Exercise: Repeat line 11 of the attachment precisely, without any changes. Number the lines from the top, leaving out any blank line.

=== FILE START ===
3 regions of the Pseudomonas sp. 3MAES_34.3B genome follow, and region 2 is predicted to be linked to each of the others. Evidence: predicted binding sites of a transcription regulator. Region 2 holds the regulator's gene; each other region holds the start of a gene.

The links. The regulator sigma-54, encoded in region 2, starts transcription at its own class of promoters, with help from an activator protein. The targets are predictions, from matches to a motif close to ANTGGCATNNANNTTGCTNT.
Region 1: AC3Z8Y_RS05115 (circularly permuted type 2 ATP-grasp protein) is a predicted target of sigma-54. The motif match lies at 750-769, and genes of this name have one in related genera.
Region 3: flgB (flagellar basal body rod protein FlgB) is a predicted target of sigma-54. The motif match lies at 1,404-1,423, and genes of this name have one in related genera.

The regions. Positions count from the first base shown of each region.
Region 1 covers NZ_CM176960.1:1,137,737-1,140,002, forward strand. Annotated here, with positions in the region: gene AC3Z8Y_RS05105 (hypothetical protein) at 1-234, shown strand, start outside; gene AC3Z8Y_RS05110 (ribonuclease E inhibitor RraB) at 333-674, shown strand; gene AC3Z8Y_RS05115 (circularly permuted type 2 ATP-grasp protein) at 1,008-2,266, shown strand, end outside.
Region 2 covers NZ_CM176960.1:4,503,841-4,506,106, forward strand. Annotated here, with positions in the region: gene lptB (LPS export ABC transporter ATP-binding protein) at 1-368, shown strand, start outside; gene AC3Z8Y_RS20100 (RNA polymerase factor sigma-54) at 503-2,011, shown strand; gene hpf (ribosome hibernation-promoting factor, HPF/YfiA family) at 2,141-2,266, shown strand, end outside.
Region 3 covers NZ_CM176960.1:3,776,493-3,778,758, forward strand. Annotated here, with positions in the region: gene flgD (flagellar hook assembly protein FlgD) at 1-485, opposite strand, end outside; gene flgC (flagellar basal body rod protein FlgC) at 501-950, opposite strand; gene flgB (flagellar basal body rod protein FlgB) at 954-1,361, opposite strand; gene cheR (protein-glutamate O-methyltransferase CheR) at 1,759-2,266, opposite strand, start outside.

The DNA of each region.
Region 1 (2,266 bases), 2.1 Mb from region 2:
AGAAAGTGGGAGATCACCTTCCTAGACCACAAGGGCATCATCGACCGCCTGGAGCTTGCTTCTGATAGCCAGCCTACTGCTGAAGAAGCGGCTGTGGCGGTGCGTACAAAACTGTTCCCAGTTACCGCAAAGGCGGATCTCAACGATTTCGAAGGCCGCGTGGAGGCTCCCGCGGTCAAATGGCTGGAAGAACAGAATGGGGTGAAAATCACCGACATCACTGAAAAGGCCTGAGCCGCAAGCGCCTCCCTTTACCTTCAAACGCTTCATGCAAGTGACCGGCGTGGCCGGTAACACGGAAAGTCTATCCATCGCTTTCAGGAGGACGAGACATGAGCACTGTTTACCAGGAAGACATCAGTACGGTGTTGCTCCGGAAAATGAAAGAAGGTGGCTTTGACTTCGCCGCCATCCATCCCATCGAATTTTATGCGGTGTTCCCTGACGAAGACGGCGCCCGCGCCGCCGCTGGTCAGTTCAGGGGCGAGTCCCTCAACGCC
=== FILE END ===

AGAAAGTGGGAGATCACCTTCCTAGACCACAAGGGCATCATCGACCGCCTGGAGCTTGCTTCTGATAGCCAGCCTACTGCTGAAGAAGCGGCTGTGGCGGTGCGTACAAAACTGTTCCCAGTTACCGCAAAGGCGGATCTCAACGATTTCGAAGGCCGCGTGGAGGCTCCCGCGGTCAAATGGCTGGAAGAACAGAATGGGGTGAAAATCACCGACATCACTGAAAAGGCCTGAGCCGCAAGCGCCTCCCTTTACCTTCAAACGCTTCATGCAAGTGACCGGCGTGGCCGGTAACACGGAAAGTCTATCCATCGCTTTCAGGAGGACGAGACATGAGCACTGTTTACCAGGAAGACATCAGTACGGTGTTGCTCCGGAAAATGAAAGAAGGTGGCTTTGACTTCGCCGCCATCCATCCCATCGAATTTTATGCGGTGTTCCCTGACGAAGACGGCGCCCGCGCCGCCGCTGGTCAGTTCAGGGGCGAGTCCCTCAACGCC